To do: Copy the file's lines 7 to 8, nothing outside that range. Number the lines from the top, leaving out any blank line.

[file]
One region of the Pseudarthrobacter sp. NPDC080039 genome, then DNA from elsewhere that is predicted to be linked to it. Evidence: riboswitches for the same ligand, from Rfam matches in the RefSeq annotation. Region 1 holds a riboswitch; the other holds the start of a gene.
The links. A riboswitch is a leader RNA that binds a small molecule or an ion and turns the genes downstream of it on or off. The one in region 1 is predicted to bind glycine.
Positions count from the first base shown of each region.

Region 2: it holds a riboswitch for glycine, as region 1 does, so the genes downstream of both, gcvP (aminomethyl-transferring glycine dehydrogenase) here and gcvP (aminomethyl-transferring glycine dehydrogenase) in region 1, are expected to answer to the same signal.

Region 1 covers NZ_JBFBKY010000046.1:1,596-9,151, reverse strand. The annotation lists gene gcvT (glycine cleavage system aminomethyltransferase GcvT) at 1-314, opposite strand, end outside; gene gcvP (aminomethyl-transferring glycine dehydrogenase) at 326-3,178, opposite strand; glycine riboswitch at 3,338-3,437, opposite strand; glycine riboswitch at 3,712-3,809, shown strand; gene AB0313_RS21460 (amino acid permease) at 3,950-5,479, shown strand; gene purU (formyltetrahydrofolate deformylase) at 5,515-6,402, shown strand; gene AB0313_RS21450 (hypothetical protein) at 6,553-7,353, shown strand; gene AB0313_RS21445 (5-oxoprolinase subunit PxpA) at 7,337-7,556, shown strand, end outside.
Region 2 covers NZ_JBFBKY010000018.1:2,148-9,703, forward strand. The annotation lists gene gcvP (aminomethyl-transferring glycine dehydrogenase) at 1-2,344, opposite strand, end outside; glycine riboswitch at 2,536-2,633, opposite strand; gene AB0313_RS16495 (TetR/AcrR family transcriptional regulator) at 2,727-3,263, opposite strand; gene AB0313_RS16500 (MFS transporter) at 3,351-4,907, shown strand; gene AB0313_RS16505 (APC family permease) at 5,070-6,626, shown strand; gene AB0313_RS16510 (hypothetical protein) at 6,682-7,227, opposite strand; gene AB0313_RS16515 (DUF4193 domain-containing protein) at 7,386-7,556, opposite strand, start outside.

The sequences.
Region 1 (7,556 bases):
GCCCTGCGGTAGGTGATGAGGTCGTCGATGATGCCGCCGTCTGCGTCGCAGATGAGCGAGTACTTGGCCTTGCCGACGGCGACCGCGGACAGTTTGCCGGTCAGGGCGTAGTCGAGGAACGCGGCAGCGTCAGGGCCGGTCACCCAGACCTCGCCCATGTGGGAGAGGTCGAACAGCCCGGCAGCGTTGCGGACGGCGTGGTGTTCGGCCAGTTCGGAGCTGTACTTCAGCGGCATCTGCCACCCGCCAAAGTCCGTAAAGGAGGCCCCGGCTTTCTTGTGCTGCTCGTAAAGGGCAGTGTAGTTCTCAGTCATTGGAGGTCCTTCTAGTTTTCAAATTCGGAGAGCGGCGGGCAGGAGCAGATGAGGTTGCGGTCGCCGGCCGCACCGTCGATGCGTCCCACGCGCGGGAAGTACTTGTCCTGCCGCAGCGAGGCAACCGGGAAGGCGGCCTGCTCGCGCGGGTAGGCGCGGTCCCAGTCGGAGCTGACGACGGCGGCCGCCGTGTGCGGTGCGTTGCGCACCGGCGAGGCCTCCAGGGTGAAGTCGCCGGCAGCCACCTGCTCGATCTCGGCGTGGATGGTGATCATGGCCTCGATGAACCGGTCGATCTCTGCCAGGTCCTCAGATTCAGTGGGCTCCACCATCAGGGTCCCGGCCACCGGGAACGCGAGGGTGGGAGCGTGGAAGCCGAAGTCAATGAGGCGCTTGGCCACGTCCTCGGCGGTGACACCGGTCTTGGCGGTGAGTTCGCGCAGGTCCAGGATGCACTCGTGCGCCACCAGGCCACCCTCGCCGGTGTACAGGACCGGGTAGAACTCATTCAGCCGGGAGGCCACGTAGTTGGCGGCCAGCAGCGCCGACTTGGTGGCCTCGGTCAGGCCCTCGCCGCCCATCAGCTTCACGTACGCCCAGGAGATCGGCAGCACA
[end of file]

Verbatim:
The sequences.
Region 1 (7,556 bases):